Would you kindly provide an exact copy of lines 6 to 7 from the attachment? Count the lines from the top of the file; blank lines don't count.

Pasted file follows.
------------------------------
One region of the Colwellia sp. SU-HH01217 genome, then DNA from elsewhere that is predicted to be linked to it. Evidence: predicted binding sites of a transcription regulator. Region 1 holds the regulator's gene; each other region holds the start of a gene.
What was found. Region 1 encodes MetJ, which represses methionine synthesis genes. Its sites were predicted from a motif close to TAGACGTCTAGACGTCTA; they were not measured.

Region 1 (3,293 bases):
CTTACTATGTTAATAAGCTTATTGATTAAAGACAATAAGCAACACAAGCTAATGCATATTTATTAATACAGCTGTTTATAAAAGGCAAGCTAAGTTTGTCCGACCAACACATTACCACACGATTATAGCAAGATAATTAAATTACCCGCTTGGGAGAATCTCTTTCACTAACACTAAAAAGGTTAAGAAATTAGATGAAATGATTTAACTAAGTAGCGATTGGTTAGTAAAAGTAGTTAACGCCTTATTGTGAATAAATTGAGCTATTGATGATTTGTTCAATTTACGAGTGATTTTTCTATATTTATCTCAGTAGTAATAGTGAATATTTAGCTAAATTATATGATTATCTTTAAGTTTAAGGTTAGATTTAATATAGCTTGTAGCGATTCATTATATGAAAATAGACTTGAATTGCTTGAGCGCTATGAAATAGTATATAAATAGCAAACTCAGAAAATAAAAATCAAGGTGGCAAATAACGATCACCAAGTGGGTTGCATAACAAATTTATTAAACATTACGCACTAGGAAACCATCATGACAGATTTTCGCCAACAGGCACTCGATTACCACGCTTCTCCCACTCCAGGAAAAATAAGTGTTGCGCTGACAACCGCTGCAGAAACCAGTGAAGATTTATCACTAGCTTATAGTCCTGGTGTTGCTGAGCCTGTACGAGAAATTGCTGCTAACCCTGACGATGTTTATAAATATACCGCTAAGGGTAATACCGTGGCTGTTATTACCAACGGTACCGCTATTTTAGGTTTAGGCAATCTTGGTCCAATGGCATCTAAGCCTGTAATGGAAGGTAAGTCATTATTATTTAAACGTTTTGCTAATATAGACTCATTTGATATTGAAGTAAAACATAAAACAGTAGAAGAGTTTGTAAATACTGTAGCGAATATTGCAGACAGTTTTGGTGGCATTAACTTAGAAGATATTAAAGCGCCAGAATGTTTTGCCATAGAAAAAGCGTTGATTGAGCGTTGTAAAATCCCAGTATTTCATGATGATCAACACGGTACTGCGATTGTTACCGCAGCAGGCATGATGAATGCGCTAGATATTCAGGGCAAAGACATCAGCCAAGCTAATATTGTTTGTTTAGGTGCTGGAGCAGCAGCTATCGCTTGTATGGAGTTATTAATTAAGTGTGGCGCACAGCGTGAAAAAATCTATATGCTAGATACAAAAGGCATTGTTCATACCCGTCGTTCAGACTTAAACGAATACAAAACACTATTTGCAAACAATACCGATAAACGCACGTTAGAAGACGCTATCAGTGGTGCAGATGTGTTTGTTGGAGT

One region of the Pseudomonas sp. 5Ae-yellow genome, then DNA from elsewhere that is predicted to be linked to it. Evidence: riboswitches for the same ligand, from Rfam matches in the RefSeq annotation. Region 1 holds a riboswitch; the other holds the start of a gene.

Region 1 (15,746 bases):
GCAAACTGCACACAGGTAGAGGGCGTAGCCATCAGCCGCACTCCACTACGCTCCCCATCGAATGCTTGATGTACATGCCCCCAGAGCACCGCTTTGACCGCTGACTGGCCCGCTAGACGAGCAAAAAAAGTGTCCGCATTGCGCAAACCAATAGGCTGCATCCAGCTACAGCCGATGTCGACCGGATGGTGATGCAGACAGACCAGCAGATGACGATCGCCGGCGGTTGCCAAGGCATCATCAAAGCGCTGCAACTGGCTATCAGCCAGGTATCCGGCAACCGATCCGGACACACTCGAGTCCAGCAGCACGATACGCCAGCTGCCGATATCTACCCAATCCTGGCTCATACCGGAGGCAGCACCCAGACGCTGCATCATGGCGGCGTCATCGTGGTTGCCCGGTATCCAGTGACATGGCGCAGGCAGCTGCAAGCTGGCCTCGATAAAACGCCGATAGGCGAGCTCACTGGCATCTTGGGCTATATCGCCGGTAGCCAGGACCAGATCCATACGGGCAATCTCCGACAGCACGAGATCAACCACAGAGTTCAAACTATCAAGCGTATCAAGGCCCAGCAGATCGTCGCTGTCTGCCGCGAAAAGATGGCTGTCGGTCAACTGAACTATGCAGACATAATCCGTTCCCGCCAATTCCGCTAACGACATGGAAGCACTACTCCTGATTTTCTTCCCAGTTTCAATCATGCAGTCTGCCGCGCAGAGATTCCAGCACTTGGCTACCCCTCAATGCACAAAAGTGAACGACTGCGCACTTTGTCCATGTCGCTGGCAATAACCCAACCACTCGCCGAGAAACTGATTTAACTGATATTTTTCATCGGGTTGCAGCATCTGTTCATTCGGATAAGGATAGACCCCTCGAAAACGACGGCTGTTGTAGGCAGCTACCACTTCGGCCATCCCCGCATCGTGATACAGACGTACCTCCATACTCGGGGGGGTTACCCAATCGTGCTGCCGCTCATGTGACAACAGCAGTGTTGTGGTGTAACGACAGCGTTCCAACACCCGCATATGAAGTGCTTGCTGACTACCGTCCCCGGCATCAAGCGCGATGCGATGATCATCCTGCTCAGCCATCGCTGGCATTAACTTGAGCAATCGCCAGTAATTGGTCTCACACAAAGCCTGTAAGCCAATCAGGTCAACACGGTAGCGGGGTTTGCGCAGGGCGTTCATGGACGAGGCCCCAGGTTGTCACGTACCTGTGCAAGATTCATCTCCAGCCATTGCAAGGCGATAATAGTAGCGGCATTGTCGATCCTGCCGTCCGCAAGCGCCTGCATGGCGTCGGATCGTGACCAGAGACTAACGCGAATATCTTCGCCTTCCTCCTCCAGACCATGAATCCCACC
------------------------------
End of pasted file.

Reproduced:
Region 1 (15,746 bases):
GCAAACTGCACACAGGTAGAGGGCGTAGCCATCAGCCGCACTCCACTACGCTCCCCATCGAATGCTTGATGTACATGCCCCCAGAGCACCGCTTTGACCGCTGACTGGCCCGCTAGACGAGCAAAAAAAGTGTCCGCATTGCGCAAACCAATAGGCTGCATCCAGCTACAGCCGATGTCGACCGGATGGTGATGCAGACAGACCAGCAGATGACGATCGCCGGCGGTTGCCAAGGCATCATCAAAGCGCTGCAACTGGCTATCAGCCAGGTATCCGGCAACCGATCCGGACACACTCGAGTCCAGCAGCACGATACGCCAGCTGCCGATATCTACCCAATCCTGGCTCATACCGGAGGCAGCACCCAGACGCTGCATCATGGCGGCGTCATCGTGGTTGCCCGGTATCCAGTGACATGGCGCAGGCAGCTGCAAGCTGGCCTCGATAAAACGCCGATAGGCGAGCTCACTGGCATCTTGGGCTATATCGCCGGTAGCCAGGACCAGATCCATACGGGCAATCTCCGACAGCACGAGATCAACCACAGAGTTCAAACTATCAAGCGTATCAAGGCCCAGCAGATCGTCGCTGTCTGCCGCGAAAAGATGGCTGTCGGTCAACTGAACTATGCAGACATAATCCGTTCCCGCCAATTCCGCTAACGACATGGAAGCACTACTCCTGATTTTCTTCCCAGTTTCAATCATGCAGTCTGCCGCGCAGAGATTCCAGCACTTGGCTACCCCTCAATGCACAAAAGTGAACGACTGCGCACTTTGTCCATGTCGCTGGCAATAACCCAACCACTCGCCGAGAAACTGATTTAACTGATATTTTTCATCGGGTTGCAGCATCTGTTCATTCGGATAAGGATAGACCCCTCGAAAACGACGGCTGTTGTAGGCAGCTACCACTTCGGCCATCCCCGCATCGTGATACAGACGTACCTCCATACTCGGGGGGGTTACCCAATCGTGCTGCCGCTCATGTGACAACAGCAGTGTTGTGGTGTAACGACAGCGTTCCAACACCCGCATATGAAGTGCTTGCTGACTACCGTCCCCGGCATCAAGCGCGATGCGATGATCATCCTGCTCAGCCATCGCTGGCATTAACTTGAGCAATCGCCAGTAATTGGTCTCACACAAAGCCTGTAAGCCAATCAGGTCAACACGGTAGCGGGGTTTGCGCAGGGCGTTCATGGACGAGGCCCCAGGTTGTCACGTACCTGTGCAAGATTCATCTCCAGCCATTGCAAGGCGATAATAGTAGCGGCATTGTCGATCCTGCCGTCCGCAAGCGCCTGCATGGCGTCGGATCGTGACCAGAGACTAACGCGAATATCTTCGCCTTCCTCCTCCAGACCATGAATCCCACC